6 Colorful Hokkien Expressions and Their Hilarious Literal Meanings

Spoken by most Chinoys in the Philippines, Hokkien is a very expressive language – sometimes driven to hilarious and extreme heights. Just when you think Hokkien can’t get any funnier, a relative tops it with something crazier. 

From morbid ways to express anger to completely nonsensical idioms that shouldn’t make sense but do, here are seven funny Hokkien expressions and their hilarious literal meanings! 


6. Flower Feet (hue ka)

When a Chinoy says they have hue ka, it means they are itching to travel – not that their feet are made of flowers. Its closest Western equivalent is the word “wanderlust,” but its literal meaning is flower feet. 

Perhaps it means standing around bored for so long that flowers have grown around you? Despite being unable to be traced back to any traditional idiom, the term has endured among Chinoy families.

It’s a bit nonsensical and random which puts this phrase on the list. However, my grandfather did say something about wildflowers being a metaphor for girls who wander and don’t want to settle down. Either way, it’s one of the most colorful ways to say you want to get out of the house!


5. Make Pig (tsong ti)

“Mister, I’ll make a pig out of you!”

For some reason, the Hokkien phrase for making fun of people is making a pig out of them or literally “make pig.” So if a Chinoy says “stop making fun of me” in Hokkien, it can be directly translated into “stop making a pig out of me!”

The origins of this phrase may refer to the reputation of pigs in China as being lazy, unmotivated, and overly easy-going.

While it may not have a connection to the Greek myth of Circe turning sailors into pigs (because Greeks didn’t have an influence on the Chinese language) it’s still a funny coincidence to see the parallels between the two. 


4. Si Lang (dead person)

Photo credit from Death Wish Coffee

Si Lang means “dead person” but is usually reserved for the living.

Why? Because the receiver of this expression is so intellectually challenged that the user of the phrase is wondering why they are still alive. In other words, they are a “dead man walking.” 

This phrase is uttered by many a Chinoy uncle or auntie when spotting bad drivers who do not deserve their licenses.


3. Kind when little, evil spirit when grown up (sue han guai, dua han gui)

Photo credit from YouTube channel Teen Stories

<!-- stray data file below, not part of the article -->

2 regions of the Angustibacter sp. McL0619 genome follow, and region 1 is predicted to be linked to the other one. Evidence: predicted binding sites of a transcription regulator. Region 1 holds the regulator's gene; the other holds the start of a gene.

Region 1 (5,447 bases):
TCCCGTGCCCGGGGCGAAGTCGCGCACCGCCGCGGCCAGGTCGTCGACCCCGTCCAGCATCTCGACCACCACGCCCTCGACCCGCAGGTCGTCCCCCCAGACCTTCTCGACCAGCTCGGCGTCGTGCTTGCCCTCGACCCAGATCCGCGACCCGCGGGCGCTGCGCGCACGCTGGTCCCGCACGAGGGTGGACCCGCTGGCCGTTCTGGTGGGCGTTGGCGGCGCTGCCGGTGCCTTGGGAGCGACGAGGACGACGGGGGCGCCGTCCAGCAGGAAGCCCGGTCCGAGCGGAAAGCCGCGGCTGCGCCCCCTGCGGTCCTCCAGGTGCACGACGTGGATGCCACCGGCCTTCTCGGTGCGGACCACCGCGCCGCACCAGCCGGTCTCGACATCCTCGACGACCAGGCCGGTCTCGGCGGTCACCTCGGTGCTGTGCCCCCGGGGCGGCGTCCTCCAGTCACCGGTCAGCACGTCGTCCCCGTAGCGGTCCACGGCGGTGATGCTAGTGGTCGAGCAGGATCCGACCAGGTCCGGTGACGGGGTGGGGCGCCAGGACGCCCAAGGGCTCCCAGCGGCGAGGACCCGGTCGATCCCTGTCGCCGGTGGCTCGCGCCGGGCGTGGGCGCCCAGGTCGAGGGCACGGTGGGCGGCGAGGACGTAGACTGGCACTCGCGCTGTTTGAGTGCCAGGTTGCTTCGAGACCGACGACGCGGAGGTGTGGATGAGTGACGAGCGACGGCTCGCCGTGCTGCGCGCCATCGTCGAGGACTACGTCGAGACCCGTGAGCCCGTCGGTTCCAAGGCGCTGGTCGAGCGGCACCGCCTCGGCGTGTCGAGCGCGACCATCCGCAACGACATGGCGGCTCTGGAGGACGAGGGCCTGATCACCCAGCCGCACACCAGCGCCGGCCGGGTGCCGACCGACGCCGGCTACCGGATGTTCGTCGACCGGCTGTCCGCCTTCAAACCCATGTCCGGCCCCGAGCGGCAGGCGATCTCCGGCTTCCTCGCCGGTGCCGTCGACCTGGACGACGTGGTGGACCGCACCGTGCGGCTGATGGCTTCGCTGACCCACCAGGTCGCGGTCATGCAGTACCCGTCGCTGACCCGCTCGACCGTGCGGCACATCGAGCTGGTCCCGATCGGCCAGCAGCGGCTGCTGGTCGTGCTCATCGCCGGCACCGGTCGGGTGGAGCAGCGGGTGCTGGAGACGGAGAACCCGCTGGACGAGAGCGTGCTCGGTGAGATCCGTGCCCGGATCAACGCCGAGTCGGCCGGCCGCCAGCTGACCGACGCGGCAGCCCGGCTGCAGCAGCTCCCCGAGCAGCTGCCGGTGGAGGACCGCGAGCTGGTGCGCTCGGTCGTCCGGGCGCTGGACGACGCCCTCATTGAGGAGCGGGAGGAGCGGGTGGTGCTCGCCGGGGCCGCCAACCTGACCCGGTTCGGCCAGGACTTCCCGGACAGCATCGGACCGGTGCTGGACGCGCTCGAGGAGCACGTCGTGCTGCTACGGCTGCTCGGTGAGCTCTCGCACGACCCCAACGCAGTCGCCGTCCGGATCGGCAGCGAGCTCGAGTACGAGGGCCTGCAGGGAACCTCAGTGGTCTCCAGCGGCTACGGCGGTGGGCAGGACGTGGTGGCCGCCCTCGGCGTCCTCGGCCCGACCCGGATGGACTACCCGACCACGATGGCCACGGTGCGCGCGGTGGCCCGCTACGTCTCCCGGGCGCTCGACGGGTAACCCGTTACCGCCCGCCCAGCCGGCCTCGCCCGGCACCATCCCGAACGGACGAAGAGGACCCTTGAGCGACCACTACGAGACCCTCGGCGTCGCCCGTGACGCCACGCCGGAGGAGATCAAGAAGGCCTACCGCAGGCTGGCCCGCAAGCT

This is something Chinese teachers at my school said a lot because of the notorious boys at the back. They are always plotting something. My laoshi (teacher) in particular shouted this at them when they poured glue on his chair and laughed at him as he sat down on the sticky substance. Children and hormonal teenagers have the surprising capacity to be cruel, which is why this phrase exists. However, it is usable for almost any scenario as teachers also say it when the class is talking too much, or when they refuse to line up in an orderly fashion.

This phrase shows how the Hokkien word for kind (guai) and evil spirit (gui) sound quite similar, with a single letter and tone making the difference in their meanings.

In Elementary, I recall another variant of this phrase, but only in English. “When you are little, your horns are small. When you grow,  your horns grow too.” 


2. What kind of spirit are you turning into? (Bi sha mi gui)

“A-am I a ghost?” Photo credit from Spirited Away (2001)

If this phrase is used on you, don’t worry! You’re not actually turning into a paranormal entity. You’re just misbehaving. This is what some people say when they see someone changing for the worse due to bad influences or lifestyle changes. 

Like many insults of this nature, it can also be used sarcastically in a semi-affectionate way when someone is doing something you don’t understand. (Or letting too loose at a party, for example). 


1. I’m so angry I could die and vomit blood! (Ki si lang o, to hui si lang o!)

If there’s any other Hokkien phrase that escalates quicker than this one, I’ll be surprised because this phrase takes the number one spot for the most extreme Hokkien expression! I have only ever heard this from my tutor and her Buddhist friends (so much for being calm and zen, huh?) back when I was a kid, as well as my orchestra teacher. 

This phrase is usually said with such intensity that it can silence an entire room of people. Despite being the top one on this list, this is something you don’t want to hear directed at you. 

In order to not end on a negative note, let’s have our honorable mentions! 



  • Eats like a kitten (Ka lan niao le jia): eats too little
  • Insanity-inducing beauty (Sui a shiao): very beautiful
  • Le jia zi (eating money): wasteful of money


We hope you enjoyed this list and share it with others! It would be a shame to let these colorful and imagery-rich expressions get lost to time!

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